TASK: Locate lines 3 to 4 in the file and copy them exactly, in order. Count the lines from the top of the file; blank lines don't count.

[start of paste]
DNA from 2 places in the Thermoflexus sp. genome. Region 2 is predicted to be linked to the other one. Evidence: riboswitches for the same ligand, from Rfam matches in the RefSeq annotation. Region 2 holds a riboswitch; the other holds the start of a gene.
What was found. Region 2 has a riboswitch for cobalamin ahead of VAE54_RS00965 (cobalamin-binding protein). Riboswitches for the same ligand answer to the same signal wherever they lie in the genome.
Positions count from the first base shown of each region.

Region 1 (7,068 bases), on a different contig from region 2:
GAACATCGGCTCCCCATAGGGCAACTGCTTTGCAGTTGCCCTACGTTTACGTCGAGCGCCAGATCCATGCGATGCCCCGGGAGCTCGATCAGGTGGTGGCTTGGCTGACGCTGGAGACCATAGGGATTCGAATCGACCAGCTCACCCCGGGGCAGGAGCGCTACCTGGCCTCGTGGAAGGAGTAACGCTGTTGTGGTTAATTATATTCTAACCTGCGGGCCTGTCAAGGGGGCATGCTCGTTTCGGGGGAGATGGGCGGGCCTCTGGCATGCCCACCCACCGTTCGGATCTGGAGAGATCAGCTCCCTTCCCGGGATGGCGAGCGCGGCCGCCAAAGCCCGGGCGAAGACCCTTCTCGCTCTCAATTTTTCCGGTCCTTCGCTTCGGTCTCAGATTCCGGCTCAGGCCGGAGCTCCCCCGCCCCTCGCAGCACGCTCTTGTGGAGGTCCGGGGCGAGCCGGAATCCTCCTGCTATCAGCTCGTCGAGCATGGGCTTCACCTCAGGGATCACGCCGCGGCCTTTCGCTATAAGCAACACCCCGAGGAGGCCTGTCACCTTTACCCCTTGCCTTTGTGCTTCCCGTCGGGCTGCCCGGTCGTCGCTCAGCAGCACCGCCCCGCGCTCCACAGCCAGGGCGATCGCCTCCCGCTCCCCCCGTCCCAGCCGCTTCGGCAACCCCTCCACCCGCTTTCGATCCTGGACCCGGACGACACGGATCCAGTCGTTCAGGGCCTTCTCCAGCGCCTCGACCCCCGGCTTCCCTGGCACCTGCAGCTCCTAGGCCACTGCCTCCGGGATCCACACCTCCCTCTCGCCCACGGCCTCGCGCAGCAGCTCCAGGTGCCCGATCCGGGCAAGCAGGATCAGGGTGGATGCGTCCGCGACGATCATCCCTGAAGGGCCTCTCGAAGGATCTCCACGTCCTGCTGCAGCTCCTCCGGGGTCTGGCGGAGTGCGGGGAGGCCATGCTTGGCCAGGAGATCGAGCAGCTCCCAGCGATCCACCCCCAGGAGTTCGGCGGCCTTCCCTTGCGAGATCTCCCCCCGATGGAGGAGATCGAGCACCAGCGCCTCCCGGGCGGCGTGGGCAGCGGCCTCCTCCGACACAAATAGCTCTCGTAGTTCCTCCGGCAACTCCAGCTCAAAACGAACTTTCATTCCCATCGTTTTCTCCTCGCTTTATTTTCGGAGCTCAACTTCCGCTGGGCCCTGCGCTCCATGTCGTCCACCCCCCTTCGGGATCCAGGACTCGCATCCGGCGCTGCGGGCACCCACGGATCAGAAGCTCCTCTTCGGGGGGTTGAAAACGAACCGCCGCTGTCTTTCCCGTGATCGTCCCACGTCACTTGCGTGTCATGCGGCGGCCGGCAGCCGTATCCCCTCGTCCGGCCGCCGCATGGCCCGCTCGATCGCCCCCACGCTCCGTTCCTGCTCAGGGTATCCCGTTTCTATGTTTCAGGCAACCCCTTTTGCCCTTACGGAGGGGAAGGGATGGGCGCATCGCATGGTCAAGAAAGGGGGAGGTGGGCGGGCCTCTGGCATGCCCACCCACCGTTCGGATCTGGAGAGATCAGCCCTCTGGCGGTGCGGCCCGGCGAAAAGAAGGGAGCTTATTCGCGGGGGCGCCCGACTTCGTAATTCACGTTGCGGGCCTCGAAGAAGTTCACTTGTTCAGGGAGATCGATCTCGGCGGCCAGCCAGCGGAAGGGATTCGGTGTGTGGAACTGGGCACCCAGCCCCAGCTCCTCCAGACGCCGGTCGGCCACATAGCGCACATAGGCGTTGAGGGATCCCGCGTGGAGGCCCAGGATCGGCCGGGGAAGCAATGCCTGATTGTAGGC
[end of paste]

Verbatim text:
Positions count from the first base shown of each region.

Region 1 (7,068 bases), on a different contig from region 2: